Duluth Moose makes a great point that you are coming from a long way and so want to experience the BWCA. However, you also say that you are used to pop-up camping. Are you driving to the BWCA? Are you bringing your camper? If you are, remember that the BWCA is a portion of the Superior National Forest. There are drive-up campgrounds right on the edge of the BWCA.
For your consideration, you could camp on the edge of the BWCA and make day trips into the wilderness. You could return to your pop-up each night. If the weather doesn’t cooperate you could sit tight or drive into town for other activities. If you go out of Ely you could see the Dorothy Molter Museum, the International Wolf Center, the Soudan Mine, or go to a movie on a rainy day.
No reservations are needed and no fees are charged for day trips. You could go to Hegman Lake for a day trip to see the pictographs. There are also a lot of hiking trails around. Some days you could canoe; some days hike. Portaging won't be an issue because you'll only have a canoe, paddles, pfds, and a day pack or two. You don't need all your camping equipment.
You could also take an overnight trip on a canoe route outside the BWCA. These are very similar to a BWCA trip except you do not need reservations, pay no fee, there is no bottle and can ban. So you could pop-up camp, do some day trips and even and overnight trip, etc. That is exactly what I did when I took my son the first time. He thought we were in the BWCA.
Just some thoughts.
I seem to recall
that it did touch it slightly, but I didn’t make it up there in the fall either. I kayaked way too much this year and Superior was nice this fall, so that’s where I spent my time.
If you’re looking for an Outfitter, I can highly recommend Sawbill. They are a great bunch of people.
Amen to that.
Sawbill is great. I don’t hesitate to recommend them either. I was there twice this past summer for picking up permits, showers, and souvenirs. However, it depends on which part of the BWCA you’re going to - Ely to the west; Grand Marais to the east, and; Sawbill in between. Although that is a big generalization.
From Isabella Lake to Brule, I would agree with Sawbill Outfitters.
We are looking…
at getting an outfitter. It was recommended that we do that our first trip. We were planning on flying in depending on the $. Driving is not totally out of the question. Thanks for the Sawbill recommendation. So far I had been looking at Piragis, Voyager North, and about a dozen others. Got a bunch of info from others on the Gunflint side.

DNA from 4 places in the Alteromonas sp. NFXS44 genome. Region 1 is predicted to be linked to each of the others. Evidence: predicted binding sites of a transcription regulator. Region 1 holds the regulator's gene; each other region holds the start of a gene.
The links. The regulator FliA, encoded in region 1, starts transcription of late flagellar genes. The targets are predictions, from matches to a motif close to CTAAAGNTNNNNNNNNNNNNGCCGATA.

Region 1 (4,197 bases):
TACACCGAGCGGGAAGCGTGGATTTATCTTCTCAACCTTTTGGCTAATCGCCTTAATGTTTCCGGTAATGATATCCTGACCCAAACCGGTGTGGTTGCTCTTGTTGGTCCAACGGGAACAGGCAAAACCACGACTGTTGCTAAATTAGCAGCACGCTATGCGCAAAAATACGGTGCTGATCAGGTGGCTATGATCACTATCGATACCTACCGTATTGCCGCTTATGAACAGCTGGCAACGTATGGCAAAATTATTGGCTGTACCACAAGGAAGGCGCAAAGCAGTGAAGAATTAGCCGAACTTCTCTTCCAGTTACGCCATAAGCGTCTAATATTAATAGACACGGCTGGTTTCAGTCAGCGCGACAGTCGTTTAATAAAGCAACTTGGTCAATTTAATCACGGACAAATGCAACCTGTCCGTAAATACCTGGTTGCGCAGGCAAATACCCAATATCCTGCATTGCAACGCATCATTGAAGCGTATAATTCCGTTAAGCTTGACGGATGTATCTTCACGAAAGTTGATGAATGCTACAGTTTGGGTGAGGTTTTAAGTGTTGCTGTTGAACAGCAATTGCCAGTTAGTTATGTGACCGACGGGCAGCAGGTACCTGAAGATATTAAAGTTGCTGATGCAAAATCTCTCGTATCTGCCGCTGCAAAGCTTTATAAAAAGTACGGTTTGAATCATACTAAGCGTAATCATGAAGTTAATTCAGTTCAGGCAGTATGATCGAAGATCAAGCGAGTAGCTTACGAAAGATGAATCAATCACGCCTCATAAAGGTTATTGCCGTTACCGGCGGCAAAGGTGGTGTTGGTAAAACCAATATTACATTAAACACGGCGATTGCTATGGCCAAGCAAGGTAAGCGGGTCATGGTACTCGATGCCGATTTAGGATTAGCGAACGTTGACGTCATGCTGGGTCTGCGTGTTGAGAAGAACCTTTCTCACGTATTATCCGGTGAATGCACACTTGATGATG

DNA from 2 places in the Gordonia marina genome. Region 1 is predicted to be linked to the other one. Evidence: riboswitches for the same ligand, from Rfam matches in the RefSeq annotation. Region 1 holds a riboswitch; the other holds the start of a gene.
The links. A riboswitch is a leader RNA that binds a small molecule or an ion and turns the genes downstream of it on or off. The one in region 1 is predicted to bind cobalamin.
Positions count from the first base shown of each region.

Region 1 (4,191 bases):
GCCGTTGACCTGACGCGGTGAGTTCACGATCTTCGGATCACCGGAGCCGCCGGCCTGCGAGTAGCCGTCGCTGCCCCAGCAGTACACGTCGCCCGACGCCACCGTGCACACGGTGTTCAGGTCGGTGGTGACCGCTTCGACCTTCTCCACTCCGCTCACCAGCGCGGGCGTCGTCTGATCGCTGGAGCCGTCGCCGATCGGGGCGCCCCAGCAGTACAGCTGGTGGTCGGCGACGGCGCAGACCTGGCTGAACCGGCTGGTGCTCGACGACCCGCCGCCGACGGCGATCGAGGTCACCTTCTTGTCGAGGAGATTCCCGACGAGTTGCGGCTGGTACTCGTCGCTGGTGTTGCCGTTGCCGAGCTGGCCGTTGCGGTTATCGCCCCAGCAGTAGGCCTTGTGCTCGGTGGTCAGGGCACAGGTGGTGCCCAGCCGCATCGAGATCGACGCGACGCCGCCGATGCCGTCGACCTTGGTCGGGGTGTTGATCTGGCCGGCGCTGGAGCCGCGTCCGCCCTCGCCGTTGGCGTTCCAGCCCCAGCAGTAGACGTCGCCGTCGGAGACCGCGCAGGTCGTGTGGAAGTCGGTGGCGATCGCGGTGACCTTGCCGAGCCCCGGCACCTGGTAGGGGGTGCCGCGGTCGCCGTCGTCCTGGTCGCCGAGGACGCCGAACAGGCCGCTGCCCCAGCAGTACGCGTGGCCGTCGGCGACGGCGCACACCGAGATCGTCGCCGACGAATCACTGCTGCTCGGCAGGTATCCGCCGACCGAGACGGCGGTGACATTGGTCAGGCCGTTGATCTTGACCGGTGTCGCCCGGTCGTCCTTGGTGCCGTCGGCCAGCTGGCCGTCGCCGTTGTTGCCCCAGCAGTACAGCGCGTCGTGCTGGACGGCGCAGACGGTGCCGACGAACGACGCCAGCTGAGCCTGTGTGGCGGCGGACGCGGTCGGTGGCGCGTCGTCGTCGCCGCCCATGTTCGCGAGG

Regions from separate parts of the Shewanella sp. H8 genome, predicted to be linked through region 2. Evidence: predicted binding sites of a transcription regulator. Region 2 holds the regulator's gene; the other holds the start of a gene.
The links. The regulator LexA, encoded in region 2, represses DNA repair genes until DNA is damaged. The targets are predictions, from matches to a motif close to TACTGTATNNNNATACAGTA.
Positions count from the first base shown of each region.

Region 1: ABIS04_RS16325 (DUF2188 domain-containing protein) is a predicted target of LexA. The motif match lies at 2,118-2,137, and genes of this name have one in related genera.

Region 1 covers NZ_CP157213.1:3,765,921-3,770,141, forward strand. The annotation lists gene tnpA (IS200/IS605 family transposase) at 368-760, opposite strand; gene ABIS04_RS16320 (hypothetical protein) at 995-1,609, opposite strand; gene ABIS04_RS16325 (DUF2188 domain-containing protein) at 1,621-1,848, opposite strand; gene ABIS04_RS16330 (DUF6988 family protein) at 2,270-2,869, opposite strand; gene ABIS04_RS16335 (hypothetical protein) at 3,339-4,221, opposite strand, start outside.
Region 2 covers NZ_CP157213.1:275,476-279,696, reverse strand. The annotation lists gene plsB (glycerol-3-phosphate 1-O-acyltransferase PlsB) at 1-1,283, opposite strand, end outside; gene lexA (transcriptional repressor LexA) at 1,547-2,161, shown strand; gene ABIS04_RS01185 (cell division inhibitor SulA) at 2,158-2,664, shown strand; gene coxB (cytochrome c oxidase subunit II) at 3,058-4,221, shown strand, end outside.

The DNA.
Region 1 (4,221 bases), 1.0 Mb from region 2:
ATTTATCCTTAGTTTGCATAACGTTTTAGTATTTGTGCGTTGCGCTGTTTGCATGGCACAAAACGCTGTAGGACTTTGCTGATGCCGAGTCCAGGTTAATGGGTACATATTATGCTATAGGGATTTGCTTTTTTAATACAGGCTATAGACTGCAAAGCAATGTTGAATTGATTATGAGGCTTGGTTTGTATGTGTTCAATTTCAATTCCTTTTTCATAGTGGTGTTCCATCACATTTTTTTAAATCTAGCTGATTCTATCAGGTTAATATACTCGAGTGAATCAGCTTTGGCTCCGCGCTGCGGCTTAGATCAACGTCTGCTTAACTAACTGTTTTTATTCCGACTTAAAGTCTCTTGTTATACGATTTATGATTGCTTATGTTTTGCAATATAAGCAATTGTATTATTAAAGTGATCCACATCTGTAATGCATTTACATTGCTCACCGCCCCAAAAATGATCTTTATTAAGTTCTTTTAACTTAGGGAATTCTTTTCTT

Flying vs driving
Sounds like you have a good list of outfitters. The ones you mention are very good.
Concerning flying, no commercial flights go to BWCA area cities. The closest you’re probably going to get is Duluth. From there you’re probably going to have to rent a car and drive. Some outfitters will pick you up in Duluth but I believe renting a car is far less expensive.
If you have passports, don’t count out flying into Thunder Bay. Friends of mine from the east coast can often fly into Thunder Bay cheaper than they can Duluth, and the drive to Grand Marais, where I live and the start of the Gunflint Trail, is about the same either way from Duluth or Thunder Bay.
That never occured to me!
My former boyfriend and I canoed the BWCA 3 different summers. The most memorable was putting in at the Snake River. We used Voyager North in Ely ,Mn. as our backpack food supplier, the rest of the gear was ours,including the Coleman scanoe. We had a wonderful time. The scenery is beautiful. Full moon night fishing is awesome. Be prepared for mosquitos, the hats with the mesh netting is great. Wear long sleeve shirts and take lots of bug spray. The night skies if you get the chance to see northern lights will never leave your mind. THe fishing is awesome and the walleye taste super fried in butter, with fresh scallions found around your campsite. Keep everthing up and away from critters. We had a moose walk thru our camp while out in our canoe, he did no damage but those little critters do the worst. Experiment with cooking your fish. And take the side trips to near by lakes, or land marks. Maps are availble for a fee and well worth it. The water is clean and clear and swimming and ice baths in the early a.m. are a must experience. Everyone should do the BWCA once in a lifetime. Portages were between 1/4 mile to the longest 1.8mile, a pain but again worth the views and the designated campsites are set up to take the most advantage of the scenery. Have a wonderful time, you’ll always be glad you did. By the way I was in my mid 40’s the first time, so your never to young! or old!
Excellent idea on the flight!
That is something even we forget sometimes!
One thing though, if someone wants to rent a car, is it possible and not too much hassle for a U.S. citizen?
I know that transportation to/from Duluth would probably cost the same (maybe a little more seeing as there is the Ontario bridge fee), but many times it is still less expensive to rent a car.